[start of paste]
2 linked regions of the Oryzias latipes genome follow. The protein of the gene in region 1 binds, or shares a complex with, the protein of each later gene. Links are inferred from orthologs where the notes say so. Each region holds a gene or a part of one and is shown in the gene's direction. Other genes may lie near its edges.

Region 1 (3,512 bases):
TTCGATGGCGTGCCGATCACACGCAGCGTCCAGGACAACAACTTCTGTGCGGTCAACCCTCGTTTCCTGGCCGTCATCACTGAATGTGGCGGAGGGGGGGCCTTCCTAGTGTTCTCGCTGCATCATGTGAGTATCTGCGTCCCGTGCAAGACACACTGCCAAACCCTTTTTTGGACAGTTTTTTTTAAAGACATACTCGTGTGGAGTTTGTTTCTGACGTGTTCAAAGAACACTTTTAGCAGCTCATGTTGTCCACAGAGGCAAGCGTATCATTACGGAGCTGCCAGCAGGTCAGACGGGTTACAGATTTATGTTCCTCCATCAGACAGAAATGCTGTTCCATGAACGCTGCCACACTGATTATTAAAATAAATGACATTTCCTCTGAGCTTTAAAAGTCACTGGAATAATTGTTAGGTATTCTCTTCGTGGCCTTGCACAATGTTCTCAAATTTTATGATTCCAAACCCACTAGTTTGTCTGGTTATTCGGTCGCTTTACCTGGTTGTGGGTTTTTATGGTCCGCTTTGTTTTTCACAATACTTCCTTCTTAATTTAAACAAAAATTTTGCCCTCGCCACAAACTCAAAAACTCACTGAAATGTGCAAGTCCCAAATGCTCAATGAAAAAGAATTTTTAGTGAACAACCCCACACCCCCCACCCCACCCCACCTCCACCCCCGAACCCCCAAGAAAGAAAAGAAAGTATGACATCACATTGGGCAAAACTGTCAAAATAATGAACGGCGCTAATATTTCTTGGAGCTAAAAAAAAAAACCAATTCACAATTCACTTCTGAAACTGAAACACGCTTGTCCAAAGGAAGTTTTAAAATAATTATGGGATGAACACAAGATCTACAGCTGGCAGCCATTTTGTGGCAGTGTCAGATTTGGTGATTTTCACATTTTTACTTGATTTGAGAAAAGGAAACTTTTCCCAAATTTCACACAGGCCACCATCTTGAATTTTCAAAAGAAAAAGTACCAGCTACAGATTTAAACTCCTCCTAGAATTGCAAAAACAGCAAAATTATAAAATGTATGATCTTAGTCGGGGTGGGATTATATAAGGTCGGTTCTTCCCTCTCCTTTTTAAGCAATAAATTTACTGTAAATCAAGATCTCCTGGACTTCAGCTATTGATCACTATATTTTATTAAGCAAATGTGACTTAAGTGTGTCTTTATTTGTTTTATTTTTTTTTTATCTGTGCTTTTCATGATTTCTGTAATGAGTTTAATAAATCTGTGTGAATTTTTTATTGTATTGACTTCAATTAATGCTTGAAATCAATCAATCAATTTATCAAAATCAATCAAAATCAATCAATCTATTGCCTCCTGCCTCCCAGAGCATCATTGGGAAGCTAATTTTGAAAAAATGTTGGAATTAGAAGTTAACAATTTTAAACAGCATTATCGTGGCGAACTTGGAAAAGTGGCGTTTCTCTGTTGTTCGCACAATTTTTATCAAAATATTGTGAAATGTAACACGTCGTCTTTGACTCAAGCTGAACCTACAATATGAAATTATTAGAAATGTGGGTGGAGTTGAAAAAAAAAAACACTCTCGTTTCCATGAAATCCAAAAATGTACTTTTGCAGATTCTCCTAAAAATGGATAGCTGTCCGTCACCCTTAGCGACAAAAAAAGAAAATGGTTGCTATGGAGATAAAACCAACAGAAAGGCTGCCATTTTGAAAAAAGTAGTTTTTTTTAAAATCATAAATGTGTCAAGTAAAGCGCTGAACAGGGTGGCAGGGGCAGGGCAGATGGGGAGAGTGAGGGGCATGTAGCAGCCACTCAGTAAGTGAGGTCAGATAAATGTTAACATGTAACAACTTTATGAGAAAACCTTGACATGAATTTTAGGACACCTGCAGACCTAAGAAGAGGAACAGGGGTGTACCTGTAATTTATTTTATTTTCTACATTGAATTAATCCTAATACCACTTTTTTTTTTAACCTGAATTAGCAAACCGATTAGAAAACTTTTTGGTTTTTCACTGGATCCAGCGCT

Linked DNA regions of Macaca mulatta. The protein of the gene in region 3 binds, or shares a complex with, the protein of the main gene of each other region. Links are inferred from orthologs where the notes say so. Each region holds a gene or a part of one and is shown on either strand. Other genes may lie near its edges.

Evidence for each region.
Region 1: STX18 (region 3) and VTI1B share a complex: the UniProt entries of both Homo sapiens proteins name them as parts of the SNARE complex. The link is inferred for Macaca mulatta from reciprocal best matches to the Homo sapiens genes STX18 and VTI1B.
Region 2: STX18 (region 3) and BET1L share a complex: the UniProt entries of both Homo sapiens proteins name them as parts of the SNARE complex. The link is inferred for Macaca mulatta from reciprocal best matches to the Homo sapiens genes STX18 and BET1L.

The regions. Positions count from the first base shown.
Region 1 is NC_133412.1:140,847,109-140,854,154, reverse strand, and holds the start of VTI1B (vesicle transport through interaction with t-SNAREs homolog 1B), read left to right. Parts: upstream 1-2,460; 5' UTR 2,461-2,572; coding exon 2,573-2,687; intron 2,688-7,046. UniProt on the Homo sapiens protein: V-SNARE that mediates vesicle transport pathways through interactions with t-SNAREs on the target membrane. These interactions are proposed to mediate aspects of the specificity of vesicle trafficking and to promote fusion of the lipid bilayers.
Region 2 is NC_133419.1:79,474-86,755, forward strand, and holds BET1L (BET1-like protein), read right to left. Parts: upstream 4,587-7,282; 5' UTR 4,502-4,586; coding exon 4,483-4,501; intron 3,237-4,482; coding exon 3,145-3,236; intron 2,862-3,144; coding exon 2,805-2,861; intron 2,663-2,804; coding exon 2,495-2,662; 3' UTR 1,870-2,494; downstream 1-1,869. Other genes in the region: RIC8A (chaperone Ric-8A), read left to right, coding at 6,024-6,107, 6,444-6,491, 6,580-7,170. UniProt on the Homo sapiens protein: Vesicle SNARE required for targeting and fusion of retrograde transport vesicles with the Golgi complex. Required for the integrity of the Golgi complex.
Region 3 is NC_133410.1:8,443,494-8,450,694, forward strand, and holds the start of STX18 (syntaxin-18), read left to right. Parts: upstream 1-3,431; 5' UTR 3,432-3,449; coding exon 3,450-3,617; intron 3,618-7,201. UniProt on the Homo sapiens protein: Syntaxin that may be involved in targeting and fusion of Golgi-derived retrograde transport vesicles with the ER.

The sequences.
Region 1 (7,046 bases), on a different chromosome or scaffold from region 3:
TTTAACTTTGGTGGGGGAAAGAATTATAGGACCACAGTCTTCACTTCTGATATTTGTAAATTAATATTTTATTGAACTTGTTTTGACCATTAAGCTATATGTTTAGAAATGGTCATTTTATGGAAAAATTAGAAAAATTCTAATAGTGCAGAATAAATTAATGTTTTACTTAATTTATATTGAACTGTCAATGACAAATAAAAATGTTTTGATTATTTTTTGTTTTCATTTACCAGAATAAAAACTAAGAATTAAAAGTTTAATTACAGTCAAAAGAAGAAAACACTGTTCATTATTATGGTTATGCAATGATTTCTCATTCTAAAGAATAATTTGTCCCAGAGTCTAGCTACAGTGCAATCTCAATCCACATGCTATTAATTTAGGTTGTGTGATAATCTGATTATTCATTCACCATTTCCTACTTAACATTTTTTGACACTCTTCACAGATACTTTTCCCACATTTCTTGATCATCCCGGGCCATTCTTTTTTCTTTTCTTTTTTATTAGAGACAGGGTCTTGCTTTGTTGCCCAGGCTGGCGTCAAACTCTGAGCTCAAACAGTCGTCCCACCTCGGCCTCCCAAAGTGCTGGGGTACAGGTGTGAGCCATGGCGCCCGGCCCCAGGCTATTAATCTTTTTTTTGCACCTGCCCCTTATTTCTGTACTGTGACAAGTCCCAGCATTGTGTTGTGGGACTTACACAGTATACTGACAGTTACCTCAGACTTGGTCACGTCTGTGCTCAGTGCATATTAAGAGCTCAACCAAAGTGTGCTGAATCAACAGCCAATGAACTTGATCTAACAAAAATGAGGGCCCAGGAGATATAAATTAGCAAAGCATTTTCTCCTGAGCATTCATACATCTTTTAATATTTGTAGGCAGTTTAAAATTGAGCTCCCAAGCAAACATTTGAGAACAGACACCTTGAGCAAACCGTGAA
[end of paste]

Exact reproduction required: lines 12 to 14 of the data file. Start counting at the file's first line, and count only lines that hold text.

The sequences.
Region 1 (7,046 bases), on a different chromosome or scaffold from region 3:
TTTAACTTTGGTGGGGGAAAGAATTATAGGACCACAGTCTTCACTTCTGATATTTGTAAATTAATATTTTATTGAACTTGTTTTGACCATTAAGCTATATGTTTAGAAATGGTCATTTTATGGAAAAATTAGAAAAATTCTAATAGTGCAGAATAAATTAATGTTTTACTTAATTTATATTGAACTGTCAATGACAAATAAAAATGTTTTGATTATTTTTTGTTTTCATTTACCAGAATAAAAACTAAGAATTAAAAGTTTAATTACAGTCAAAAGAAGAAAACACTGTTCATTATTATGGTTATGCAATGATTTCTCATTCTAAAGAATAATTTGTCCCAGAGTCTAGCTACAGTGCAATCTCAATCCACATGCTATTAATTTAGGTTGTGTGATAATCTGATTATTCATTCACCATTTCCTACTTAACATTTTTTGACACTCTTCACAGATACTTTTCCCACATTTCTTGATCATCCCGGGCCATTCTTTTTTCTTTTCTTTTTTATTAGAGACAGGGTCTTGCTTTGTTGCCCAGGCTGGCGTCAAACTCTGAGCTCAAACAGTCGTCCCACCTCGGCCTCCCAAAGTGCTGGGGTACAGGTGTGAGCCATGGCGCCCGGCCCCAGGCTATTAATCTTTTTTTTGCACCTGCCCCTTATTTCTGTACTGTGACAAGTCCCAGCATTGTGTTGTGGGACTTACACAGTATACTGACAGTTACCTCAGACTTGGTCACGTCTGTGCTCAGTGCATATTAAGAGCTCAACCAAAGTGTGCTGAATCAACAGCCAATGAACTTGATCTAACAAAAATGAGGGCCCAGGAGATATAAATTAGCAAAGCATTTTCTCCTGAGCATTCATACATCTTTTAATATTTGTAGGCAGTTTAAAATTGAGCTCCCAAGCAAACATTTGAGAACAGACACCTTGAGCAAACCGTGAA